Queen’s University leads research to reduce concrete’s carbon dioxide emissions

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Queen’s University leading research into reducing concrete’s carbon footprint
Queen's University, in collaboration with industry leaders and the City of Kingston, are researching how to reduce the carbon emissions of concrete production as the climate crisis and urbanization ramp up – Jun 22, 2022

Reinforced concrete is a common construction material but a lesser-known polluter. The cement-steel mix accounts for almost 10 per cent of global carbon dioxide emissions, far exceeding the roughly two per cent produced by the airline industry.

At the beginning of 2022, researchers at Queen’s University launched a research project in collaboration with the city and industry partners to develop ways of reducing concrete’s emissions footprint.

“Where all the CO2 comes from is the processes of turning them from naturally occurring rock and naturally occurring iron into concrete and steel,” explains Neil Hoult, a professor in the department of civil engineering at Queen’s University.

Not to mention emissions produced by the mining of those materials.

With cities like Kingston building more high-rise apartments and infrastructure, protecting the earth from climate change is also becoming urgent.

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Hoult, fellow professor Josh Woods and their graduate students are currently testing how the construction industry could cut those emissions through two main approaches.

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The first is shape optimization, or finding a way to design structures to use less concrete; the second is functionally grading the concrete.

“In a concrete structure, there is usually only a couple of places where we see the maximum stresses — in other words, where we need the maximum strength of material — and everywhere else we don’t actually need that material strength,” Hoult said.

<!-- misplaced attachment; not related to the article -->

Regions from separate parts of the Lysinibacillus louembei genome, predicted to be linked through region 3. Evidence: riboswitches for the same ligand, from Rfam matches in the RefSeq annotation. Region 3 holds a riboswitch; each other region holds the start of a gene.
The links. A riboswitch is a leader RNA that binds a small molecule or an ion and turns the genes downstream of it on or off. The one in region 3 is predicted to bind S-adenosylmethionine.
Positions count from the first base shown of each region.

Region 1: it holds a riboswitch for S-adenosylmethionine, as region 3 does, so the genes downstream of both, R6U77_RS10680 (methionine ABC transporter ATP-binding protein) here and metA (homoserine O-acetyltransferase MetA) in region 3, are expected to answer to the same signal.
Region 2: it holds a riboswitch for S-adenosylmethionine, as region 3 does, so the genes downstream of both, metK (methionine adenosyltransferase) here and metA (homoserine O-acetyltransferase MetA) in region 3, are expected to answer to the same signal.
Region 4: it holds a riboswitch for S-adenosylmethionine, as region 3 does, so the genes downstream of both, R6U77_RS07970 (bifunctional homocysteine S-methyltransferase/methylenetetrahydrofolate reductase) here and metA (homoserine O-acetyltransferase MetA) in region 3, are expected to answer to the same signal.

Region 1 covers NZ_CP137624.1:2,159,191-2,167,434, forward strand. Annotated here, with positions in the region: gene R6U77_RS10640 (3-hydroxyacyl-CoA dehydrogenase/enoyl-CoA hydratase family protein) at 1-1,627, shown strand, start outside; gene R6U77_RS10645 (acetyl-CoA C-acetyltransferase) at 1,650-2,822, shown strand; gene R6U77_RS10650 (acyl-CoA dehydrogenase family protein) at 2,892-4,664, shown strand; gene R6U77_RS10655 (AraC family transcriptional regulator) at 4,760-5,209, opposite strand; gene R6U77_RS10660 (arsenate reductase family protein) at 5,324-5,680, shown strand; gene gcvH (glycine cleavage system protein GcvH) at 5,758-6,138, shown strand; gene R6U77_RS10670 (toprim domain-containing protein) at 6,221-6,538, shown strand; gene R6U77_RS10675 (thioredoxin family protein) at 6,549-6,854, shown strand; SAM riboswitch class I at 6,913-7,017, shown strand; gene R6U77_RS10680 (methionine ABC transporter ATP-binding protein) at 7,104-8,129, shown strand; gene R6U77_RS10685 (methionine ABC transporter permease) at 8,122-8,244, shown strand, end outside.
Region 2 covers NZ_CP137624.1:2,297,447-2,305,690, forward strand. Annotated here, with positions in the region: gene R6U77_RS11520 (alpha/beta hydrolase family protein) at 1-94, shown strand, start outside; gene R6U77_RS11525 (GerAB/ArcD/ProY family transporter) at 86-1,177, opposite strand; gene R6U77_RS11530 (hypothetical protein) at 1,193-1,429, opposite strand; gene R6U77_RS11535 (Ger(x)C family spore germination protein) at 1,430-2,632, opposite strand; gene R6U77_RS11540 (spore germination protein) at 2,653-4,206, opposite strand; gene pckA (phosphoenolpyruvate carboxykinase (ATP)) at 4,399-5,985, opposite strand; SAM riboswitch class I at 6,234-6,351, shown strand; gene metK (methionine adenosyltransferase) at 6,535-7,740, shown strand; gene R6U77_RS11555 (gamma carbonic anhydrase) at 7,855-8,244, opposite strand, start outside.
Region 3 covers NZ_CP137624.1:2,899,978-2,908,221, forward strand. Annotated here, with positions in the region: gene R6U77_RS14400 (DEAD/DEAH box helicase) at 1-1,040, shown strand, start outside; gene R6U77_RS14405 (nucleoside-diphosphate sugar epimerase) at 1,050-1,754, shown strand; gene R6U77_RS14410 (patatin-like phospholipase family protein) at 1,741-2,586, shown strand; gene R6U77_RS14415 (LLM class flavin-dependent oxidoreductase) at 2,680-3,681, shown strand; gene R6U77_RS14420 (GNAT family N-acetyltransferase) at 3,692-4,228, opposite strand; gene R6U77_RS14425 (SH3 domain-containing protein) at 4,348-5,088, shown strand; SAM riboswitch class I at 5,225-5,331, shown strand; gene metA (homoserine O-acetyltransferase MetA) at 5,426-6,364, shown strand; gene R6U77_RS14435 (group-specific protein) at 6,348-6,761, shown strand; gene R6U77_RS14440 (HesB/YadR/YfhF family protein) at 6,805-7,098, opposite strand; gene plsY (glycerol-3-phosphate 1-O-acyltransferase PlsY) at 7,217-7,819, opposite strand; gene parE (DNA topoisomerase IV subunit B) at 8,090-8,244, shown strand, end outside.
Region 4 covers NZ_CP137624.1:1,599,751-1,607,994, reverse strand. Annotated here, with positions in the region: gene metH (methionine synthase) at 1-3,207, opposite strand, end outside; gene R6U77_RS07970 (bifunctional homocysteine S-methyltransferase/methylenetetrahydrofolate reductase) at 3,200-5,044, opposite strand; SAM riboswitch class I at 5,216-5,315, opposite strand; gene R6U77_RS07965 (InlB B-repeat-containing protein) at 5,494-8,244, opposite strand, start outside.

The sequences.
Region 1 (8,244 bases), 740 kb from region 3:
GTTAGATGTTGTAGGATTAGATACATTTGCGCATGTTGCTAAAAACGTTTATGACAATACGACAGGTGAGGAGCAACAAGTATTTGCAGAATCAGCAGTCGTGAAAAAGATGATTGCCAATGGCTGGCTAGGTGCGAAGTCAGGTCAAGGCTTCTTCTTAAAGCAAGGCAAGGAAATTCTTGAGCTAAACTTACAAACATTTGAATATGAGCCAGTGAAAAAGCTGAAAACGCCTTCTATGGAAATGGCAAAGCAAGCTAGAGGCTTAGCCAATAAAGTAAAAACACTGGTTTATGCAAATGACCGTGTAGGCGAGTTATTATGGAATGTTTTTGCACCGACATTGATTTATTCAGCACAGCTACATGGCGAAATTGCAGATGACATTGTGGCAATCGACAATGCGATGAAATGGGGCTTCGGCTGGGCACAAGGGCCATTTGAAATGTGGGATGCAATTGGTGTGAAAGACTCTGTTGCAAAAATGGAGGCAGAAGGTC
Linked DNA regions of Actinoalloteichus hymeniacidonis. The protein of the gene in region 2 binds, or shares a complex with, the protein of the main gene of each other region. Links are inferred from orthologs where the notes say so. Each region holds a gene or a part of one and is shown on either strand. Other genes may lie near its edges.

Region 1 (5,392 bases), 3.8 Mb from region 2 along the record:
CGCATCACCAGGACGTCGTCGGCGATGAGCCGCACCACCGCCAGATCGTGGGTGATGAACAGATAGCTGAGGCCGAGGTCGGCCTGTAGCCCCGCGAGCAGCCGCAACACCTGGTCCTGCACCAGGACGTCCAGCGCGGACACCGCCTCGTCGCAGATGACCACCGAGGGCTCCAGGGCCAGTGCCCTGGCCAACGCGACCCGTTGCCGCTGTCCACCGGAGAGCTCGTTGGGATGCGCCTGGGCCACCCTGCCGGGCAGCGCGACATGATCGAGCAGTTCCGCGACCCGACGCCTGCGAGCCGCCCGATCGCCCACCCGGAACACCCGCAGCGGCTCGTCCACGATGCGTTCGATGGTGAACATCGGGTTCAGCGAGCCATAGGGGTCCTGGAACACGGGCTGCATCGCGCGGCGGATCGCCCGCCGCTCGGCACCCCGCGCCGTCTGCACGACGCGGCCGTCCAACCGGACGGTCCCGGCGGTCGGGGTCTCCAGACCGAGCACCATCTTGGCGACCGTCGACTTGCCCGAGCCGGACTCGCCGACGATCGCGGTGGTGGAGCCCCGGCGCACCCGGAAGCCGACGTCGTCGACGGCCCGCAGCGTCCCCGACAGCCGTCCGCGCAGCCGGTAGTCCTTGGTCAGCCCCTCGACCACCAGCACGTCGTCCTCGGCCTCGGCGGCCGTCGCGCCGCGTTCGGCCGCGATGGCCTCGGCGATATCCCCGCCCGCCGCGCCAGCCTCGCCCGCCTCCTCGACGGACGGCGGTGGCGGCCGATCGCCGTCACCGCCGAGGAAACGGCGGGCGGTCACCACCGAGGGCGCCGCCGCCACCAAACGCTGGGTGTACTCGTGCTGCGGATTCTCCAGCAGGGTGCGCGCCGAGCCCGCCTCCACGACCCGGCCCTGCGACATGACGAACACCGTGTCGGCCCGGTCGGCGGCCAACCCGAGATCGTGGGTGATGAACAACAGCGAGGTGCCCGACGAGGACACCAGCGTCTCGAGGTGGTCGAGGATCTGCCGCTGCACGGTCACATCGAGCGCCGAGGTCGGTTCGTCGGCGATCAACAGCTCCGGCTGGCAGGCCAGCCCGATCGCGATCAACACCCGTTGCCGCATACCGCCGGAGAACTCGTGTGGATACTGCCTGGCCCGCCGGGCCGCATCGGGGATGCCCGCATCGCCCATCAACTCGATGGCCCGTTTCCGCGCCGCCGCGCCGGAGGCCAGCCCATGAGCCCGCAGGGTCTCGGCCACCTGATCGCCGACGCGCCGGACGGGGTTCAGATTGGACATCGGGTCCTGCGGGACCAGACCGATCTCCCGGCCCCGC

“Now we are actually looking at something called functionally graded concrete where we actually put the strong concrete where we need it, and strong usually equates to more cement and therefore more CO2, and then where we don’t need that strength we can use much lower-cement concrete.”

Hoult and Queen’s have also teamed up with collaborators at the University of Toronto and the University of Cambridge; industry leaders, including Arup, Aecon and Lafarge; and the City of Kingston.

While current research is happening in the Queen’s civil engineering labs, it will move into the real world with help from the city. An actual structure with low environmental impact will be designed and built at the Kingston Fire and Rescue Training Centre.

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“We feel that what we are going to learn today … through this project … with Queen’s will help us in the future and will help probably help a lot of other projects, nationally and internationally also,” Sparos Kanellos, director and facilities management and construction at the City of Kingston, told Global News.

Hoult says the team at Queen’s hopes the demonstration structure will be used in the future as a classroom and as a living lab to educate students about low-carbon structures. The team hopes to start building the demonstration next summer.

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